–You collaborated with big name artists, such as Fischerspooner, Kelis, Madonna. How was the collaborative production with them?
With most of the big artist, there’s only little collaborative production, because you have to deal with the label directly. Most of the time, we have a meeting or conference with the label and the artist together where they share their ideas and concepts. After that there is a lot of back and forth until we have a final strong artwork.

–Who chooses the stylists and photographers?
For the big artists, the photographers are chosen by the label or by themselves. For “Something is about to happen” which is our own project, we chose the whole team.

–How does collaboration with other creators affects your own creations?
It doesn’t affect our own creations, it’s just a different process but always very interesting and with great results. We love to collaborate with other artists.

–What is your favorite of your own works up till now?
“Something is about to Happen” video, wallpaper and mirrors on the show.

–Where do you get your inspiration? What inspires you?
We get inspiration from books, travels and movies. Right now, for example, our biggest inspiration is Ancient Egypt and Japanese Art. Cinema is a big inspiration for us too, like the movies of Rainer Werner Fassbinder and Pier Paolo Pasolini and Fellini, for example

— What is appealing about typography for Mogollon?
It’s such an old and respected art form and still there are infinite amount of ways that it can be explored. The options are infinite and that’s what makes it really fun.

–What is your work process when creating original fonts?
It all depends, sometimes we like to draw the letters, sometimes we want to create types from basic geometrical shapes, sometimes we transform other types by adding new elements, and sometimes we synthesize other shapes until they become characters. It’s really like a game for us.

— What font do you favorite use most often besides your original fonts?
It’s always changing. We don’t have a formula.

–How do you feel about NY and graphic design culture at the moment?
New York has people from all over the world. It’s very difficult for us to define a specific NY design culture other than the street urban culture that it’s always very interesting and present everywhere, like posters and graffiti art.

–Do you have any favorite artists or illustrators ?
Eiko Ishioka, Jean Paul Goude, Rainer Werner Fassbinder, Lucrecia Martell, Banks Violette, Serge Lutens, Neo Rauch, Keichi Tanami, Pier Paolo Pasolini, Louis Malle, Francois Truffaut, Henry Georges Clouzot, Guy Bourdin, Caravaggio, Gustaf Klimt, Gary Hume, etc.

–Through the exhibition “Something is about to happen”, is there anything you’ve newly discovered?
Yes, Japan. And we love it!

–Did you have any difficulty during the creative production about new artworks for “something is about to happen”?
It was great to show for the first time the new mirror pieces. They’re big and very expensive to make but it’s totally worth it. We’re thinking to have a show only with our reflective work, a show about light and reflection.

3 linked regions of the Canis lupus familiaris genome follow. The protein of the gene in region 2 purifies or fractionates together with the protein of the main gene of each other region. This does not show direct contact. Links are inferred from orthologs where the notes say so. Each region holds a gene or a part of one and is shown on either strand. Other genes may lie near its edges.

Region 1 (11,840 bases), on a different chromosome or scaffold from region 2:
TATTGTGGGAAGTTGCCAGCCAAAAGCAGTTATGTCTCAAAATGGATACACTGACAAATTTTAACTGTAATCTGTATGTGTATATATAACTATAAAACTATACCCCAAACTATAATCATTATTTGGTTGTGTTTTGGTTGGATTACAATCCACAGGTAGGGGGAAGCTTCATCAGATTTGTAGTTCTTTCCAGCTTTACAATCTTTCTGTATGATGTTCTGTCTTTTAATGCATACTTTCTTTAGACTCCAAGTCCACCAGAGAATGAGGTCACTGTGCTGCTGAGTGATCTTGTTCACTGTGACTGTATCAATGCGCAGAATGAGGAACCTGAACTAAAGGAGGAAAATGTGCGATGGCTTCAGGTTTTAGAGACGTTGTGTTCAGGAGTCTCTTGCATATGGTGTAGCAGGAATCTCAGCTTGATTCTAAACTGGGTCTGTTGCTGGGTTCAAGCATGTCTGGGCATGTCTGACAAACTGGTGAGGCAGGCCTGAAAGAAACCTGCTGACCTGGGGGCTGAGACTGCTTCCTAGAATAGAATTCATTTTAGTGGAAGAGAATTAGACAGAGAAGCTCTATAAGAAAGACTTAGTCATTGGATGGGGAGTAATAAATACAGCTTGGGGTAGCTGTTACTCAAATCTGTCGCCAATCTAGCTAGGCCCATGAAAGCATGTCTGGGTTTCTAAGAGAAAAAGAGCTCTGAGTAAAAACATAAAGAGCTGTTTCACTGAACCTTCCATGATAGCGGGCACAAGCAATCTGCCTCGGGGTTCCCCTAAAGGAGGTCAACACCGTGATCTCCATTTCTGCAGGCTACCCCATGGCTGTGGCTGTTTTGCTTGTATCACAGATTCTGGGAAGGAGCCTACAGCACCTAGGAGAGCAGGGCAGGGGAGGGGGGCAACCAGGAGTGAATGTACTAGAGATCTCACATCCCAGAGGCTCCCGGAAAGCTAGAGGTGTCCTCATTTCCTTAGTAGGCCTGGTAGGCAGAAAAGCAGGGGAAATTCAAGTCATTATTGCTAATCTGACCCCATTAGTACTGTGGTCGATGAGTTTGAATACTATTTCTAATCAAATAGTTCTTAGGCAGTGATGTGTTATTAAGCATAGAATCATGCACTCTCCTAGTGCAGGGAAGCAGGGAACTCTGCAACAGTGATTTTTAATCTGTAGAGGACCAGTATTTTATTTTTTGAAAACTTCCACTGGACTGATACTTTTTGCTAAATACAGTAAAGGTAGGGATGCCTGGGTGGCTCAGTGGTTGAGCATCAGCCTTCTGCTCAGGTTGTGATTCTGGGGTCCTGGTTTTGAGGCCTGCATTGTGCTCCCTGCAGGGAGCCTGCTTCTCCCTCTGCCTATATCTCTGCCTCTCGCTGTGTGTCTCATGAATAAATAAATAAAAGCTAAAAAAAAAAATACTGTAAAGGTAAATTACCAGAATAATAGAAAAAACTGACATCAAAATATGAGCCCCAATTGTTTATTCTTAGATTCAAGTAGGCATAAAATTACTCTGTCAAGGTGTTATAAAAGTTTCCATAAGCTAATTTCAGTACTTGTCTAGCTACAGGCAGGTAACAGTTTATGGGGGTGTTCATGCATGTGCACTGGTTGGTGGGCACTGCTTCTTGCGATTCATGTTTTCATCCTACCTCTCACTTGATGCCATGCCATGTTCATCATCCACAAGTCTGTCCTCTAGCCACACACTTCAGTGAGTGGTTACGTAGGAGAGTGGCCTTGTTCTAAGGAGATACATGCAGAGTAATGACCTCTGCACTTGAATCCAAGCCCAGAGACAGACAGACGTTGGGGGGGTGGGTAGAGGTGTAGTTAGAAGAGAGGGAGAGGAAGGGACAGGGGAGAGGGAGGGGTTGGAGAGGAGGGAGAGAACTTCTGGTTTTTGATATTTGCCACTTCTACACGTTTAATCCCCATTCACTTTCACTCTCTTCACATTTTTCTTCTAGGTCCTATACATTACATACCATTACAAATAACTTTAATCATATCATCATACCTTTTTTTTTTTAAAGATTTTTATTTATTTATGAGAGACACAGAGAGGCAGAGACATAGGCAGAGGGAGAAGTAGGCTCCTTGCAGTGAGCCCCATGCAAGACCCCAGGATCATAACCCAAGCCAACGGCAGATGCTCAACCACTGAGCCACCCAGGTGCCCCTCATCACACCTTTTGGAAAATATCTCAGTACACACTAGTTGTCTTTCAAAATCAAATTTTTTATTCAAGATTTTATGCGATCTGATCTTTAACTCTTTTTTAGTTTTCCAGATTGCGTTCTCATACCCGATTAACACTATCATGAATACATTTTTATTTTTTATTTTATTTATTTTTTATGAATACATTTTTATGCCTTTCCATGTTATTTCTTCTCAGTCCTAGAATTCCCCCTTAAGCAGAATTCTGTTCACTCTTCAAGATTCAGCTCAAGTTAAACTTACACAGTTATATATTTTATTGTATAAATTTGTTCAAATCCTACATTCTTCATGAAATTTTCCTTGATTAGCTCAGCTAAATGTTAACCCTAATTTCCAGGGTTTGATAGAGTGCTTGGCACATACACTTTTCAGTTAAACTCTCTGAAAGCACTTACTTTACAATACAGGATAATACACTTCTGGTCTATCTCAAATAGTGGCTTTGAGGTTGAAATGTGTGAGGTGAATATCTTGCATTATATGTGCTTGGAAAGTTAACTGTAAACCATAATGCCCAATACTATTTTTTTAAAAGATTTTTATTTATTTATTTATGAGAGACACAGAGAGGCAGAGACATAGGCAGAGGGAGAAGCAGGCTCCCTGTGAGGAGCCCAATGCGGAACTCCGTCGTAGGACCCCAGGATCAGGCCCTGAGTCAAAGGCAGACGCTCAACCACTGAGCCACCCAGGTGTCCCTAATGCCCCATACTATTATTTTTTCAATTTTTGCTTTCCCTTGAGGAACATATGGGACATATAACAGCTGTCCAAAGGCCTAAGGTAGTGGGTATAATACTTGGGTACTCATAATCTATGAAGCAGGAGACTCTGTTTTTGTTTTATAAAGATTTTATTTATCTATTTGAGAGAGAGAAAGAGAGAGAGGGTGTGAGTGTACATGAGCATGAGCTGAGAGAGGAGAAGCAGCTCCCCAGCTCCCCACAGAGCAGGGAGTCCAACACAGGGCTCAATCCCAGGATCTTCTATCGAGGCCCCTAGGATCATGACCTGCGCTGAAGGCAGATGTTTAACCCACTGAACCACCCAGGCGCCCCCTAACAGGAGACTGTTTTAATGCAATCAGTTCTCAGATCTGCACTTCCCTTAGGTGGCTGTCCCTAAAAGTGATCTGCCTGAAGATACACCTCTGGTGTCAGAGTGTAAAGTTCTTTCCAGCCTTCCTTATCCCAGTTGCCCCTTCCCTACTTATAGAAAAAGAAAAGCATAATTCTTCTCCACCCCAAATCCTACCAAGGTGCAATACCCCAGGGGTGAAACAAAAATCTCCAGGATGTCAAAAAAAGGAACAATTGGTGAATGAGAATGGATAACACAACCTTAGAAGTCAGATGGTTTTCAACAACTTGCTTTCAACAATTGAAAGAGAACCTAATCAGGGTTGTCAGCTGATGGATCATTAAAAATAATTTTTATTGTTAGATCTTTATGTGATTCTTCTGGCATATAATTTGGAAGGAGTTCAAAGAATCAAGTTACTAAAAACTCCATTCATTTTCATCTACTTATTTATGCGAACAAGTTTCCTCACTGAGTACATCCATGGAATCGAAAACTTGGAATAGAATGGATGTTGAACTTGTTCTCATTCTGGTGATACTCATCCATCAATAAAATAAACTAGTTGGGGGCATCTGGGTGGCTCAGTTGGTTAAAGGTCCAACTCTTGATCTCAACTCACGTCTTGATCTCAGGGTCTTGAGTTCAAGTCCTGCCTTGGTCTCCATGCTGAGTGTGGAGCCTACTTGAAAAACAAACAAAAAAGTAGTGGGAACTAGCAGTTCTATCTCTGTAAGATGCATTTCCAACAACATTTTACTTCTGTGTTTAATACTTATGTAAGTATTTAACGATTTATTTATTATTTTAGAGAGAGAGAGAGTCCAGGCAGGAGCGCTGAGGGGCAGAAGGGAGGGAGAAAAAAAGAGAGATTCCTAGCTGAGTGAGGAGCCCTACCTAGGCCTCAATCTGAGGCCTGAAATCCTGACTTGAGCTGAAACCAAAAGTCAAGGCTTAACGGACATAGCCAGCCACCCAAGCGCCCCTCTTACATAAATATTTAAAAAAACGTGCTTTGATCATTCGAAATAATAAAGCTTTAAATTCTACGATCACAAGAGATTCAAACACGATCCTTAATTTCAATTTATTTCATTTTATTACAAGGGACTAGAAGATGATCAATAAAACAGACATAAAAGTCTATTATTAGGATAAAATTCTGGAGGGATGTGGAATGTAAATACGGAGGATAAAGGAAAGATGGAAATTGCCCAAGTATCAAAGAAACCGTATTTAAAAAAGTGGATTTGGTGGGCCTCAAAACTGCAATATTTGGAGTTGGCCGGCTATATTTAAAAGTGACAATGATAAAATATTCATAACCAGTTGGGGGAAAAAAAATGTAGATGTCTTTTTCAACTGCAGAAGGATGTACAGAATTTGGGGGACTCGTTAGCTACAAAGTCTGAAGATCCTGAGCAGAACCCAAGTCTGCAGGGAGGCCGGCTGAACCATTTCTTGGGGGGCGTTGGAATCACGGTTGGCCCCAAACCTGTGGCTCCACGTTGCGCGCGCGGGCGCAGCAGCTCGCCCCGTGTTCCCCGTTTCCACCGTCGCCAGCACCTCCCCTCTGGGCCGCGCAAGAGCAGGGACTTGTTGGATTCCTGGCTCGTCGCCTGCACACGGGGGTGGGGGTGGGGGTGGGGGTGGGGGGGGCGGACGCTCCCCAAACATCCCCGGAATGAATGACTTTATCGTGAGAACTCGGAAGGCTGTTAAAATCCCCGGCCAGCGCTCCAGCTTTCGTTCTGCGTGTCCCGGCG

–Being in Japan for the first time, what was your first impression of the country? Were there any places here you were particularly interested in?
We felt in love with Japan long time ago, since we were teenagers, through the anime, movies and art. Being in Japan completely exceeded our expectations. We loved every aspect of this country and we feel a strong visual connection with it from the most traditional ancient paintings through the super modern imagery. But our best impression of Japan was definitely the people. We felt kindness like in no other place.

–Any new projects for the future?
We’re working on creating more tridimensional pieces, like the mirrors, but also experimenting with furniture. We’ve also been working on a movie script for over 2 years, so that’s something on our future for sure.

You can see more work by Mogollon on the Levine/Leavitt site.

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Filed under Advertising, Design, Editorial, Fine Art, Illustration, Illustrators/Designers, Mogollon, Music, Typography

Alex Trochut: More is More

Just 30 years old, Alex Trochut is one of the most internationally renowned Spanish designers. Typographer and illustrator, Trochut shows us in this book his most intimate, most personal and, at the same time, professional side. Trochut talks about his professional influences such as Dalí and Miró and of course about his work, but also about his creative processes. In this book we find an entire series of sketches and the transformations his ideas undergo from the moment they are conceived until they reach the paper.

Alex Trochut’s illustrations, designs and typography take the modern notion of minimalism and flip it on its side. Trochut’s work philosophy is “More is more”. It is rich with elegant, brilliantly detailed executions that simultaneously convey indulgence and careful, restrained control. Trochut is driven by a desire to constantly evolve, which can be seen in his eidetic body of work. The Alex Trochut’s monogram is printed on the cover with phosphorescent ink. Published by Index Books and available for sale on their site.

You can see more work by Alex Trochut on the Levine/Leavitt site.

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Filed under Advertising, Alex Trochut, Design, Editorial, Fine Art, Illustration, Illustrators/Designers, Music, Typography